EVANCIE: Riders carry everything themselves - tools, food, lights. And if they get support anywhere but the official checkpoints, they're disqualified. This may sound like hell on two wheels, but the challenge was what tantalized the first randonneurs. They were riders at the turn of the 20th century from two camps in cycling culture.

The French camp was led by healthy-living guru nicknamed Velocio who touted the benefits of long-distance rides, fresh air and vegetarianism. In Italy, a style of group riding called Audax, Latin for audacious, became popular and was later imported to France by Henri Desgrange. Both styles attracted amateur cyclists, cyclo-tourists, as they were called, who did not get along with professional racers.

HEINE: Because there was a lot of animosity in France, actually, between the tourists and the racers. You know, the tourists said we are going in the mountains and we are a participatory sport.

EVANCIE: Participatory meaning that women could ride alongside men and people could ride basically whatever they wanted. This drove innovations and bicycle technology that today are widespread.

HEINE: Derailers to shift gears, aluminum cranks.

EVANCIE: But perhaps the biggest difference was socioeconomic. Racing was a working-class sport. Prize money was a way out of the coalmines or factories.

HEINE: We don't have the liberty to say, well, the other guy deserves to win if you're living depends on it.

EVANCIE: Randonneuring was more of a refined hobby.

HEINE: But if you're doing this for fun, like a lot of amateur racers do in the United States today, suddenly the distinction between winner and second becomes meaningless.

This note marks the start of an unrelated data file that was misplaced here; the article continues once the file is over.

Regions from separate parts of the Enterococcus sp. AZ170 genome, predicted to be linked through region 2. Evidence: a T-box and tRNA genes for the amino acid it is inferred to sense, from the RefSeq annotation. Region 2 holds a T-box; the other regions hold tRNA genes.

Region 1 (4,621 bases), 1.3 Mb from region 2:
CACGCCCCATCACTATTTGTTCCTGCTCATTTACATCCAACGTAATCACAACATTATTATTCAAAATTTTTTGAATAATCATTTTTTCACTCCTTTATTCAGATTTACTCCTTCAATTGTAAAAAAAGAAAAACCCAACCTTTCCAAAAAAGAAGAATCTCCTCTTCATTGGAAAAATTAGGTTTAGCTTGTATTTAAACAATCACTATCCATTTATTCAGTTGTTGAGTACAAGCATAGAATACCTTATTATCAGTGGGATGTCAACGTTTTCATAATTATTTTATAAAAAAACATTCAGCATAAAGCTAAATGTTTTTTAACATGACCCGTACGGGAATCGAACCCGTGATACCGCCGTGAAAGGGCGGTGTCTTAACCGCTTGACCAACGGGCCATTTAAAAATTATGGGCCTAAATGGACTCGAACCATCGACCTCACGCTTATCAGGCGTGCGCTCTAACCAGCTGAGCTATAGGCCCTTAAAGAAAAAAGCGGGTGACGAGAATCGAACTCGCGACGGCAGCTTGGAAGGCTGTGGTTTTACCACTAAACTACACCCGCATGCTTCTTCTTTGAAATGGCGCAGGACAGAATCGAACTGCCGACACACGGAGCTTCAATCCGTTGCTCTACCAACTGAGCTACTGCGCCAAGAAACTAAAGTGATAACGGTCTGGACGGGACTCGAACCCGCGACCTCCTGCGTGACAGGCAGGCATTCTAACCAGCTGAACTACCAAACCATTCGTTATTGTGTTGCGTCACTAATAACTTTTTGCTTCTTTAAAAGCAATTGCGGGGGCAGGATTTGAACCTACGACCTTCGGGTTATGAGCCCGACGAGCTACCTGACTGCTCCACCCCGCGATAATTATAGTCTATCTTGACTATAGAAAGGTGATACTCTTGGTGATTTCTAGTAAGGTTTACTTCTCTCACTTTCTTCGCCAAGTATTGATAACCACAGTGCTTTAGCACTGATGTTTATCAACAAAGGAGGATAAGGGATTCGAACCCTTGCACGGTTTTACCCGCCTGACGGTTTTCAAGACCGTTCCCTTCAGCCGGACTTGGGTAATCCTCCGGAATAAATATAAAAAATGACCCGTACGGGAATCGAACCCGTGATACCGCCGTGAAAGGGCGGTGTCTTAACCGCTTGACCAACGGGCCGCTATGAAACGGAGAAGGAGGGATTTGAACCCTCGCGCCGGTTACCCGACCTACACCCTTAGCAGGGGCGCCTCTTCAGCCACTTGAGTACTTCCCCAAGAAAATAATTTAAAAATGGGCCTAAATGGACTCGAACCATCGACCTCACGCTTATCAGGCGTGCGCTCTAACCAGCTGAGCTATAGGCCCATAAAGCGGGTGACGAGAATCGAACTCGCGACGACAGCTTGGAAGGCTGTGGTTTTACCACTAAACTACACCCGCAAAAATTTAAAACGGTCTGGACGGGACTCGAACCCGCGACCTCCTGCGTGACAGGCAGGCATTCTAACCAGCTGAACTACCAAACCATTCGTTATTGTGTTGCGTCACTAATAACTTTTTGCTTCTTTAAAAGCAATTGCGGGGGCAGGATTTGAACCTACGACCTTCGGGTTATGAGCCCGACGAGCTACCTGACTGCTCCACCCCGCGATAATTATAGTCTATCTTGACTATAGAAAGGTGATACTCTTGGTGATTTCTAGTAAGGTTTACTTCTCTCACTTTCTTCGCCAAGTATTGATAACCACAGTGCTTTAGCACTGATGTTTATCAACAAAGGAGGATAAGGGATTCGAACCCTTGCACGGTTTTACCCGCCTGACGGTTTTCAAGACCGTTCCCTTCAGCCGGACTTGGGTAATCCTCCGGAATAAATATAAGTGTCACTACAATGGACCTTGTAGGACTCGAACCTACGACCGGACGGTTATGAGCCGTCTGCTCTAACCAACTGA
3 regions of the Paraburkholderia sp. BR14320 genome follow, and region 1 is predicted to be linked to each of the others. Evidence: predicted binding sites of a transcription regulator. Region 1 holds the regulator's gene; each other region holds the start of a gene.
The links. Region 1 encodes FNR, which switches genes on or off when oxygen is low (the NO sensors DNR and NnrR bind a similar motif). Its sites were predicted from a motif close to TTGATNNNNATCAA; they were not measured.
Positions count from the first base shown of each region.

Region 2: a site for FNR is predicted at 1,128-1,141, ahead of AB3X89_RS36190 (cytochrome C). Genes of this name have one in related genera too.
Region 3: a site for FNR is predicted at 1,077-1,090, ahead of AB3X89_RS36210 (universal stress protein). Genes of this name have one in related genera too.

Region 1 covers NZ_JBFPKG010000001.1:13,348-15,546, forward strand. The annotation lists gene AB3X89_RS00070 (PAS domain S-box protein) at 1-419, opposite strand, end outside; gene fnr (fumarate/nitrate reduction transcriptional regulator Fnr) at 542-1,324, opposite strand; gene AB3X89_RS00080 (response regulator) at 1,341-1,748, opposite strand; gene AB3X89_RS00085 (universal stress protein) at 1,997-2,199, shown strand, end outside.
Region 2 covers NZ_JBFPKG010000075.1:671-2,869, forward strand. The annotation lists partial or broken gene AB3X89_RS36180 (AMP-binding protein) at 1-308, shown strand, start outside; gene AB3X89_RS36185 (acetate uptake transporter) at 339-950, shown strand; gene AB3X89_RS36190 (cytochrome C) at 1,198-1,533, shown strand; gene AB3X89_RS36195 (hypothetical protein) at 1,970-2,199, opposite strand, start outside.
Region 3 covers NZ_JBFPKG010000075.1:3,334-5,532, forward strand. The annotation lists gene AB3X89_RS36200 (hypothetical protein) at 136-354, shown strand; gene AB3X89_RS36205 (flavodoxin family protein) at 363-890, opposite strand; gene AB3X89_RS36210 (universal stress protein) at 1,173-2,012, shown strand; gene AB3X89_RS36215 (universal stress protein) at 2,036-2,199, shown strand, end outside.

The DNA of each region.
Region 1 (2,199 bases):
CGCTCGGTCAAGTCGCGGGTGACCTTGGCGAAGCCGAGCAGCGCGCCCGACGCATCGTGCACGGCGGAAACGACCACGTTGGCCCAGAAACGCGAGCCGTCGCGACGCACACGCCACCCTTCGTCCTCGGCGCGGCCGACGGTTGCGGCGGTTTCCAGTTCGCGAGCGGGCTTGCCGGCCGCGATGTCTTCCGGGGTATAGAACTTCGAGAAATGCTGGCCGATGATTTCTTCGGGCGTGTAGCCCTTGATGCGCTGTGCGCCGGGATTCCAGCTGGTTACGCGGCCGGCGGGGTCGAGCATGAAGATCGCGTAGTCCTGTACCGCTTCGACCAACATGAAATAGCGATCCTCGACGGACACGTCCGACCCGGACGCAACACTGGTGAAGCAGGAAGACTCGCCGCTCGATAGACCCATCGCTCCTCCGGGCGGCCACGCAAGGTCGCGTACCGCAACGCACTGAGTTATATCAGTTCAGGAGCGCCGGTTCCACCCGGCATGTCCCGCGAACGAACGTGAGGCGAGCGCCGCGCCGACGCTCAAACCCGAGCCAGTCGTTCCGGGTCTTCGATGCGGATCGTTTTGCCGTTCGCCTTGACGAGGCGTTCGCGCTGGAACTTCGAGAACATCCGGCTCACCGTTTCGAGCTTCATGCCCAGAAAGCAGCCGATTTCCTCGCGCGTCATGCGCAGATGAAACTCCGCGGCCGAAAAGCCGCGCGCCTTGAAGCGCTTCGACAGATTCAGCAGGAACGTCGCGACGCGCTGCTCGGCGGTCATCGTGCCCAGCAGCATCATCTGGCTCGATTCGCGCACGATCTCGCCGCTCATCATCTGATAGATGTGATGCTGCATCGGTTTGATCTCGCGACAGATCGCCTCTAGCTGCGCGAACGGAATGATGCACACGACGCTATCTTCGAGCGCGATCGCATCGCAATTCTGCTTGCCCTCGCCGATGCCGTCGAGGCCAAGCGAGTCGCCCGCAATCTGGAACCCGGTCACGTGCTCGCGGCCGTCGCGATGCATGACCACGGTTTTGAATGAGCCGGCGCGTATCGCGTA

EVANCIE: The pinnacle of randonneuring today is a ride called Paris-Brest to Paris. You can probably guess the route. It's held every four years, 1200 kilometers in 90 hours non-stop. Americans can participate by completing a series of qualifying rides here organized by Randonneurs USA. Michael Dayton is its president.

MICHAEL DAYTON: It's maybe the best time you'll ever have on a bike, but a lot of people don't want to make that trip to France.

EVANCIE: Hence the 1200Ks now held here in the U.S. There's seven scheduled for this season. Randonneurs USA has 3200 members this year, up 260 percent from a decade ago. Dayton says there are clubs popping up in almost every state and, he says, manufacturers have started to sell bikes and equipment specific to the sport.

DAYTON: You know, when and industry sits up and takes notice, you can tell that something's happening, and that is what is happened.

EVANCIE: At mile 168 of the Oregon ride, I meet up with Lesli Larson and Michael Young, both from Eugene.


EVANCIE: How's it going? We're on an empty road in Kings Valley rolling through open fields. Mount Hood, glowing white, anchors the far horizon. Nothing but sun and Larson is pleased.

LESLI LARSON: Usually we're under - we sort of do this under rainy conditions and, you know, hovering in Safeways and getting hypothermia.

EVANCIE: Then again, it seems like these two would be having a good time no matter what.

YOUNG: Who could carry stress with them for 200-plus miles? You just have to leave it behind.

EVANCIE: And with that, they ride around the next bend. For NPR News, I'm Angela Evancie in Western Oregon.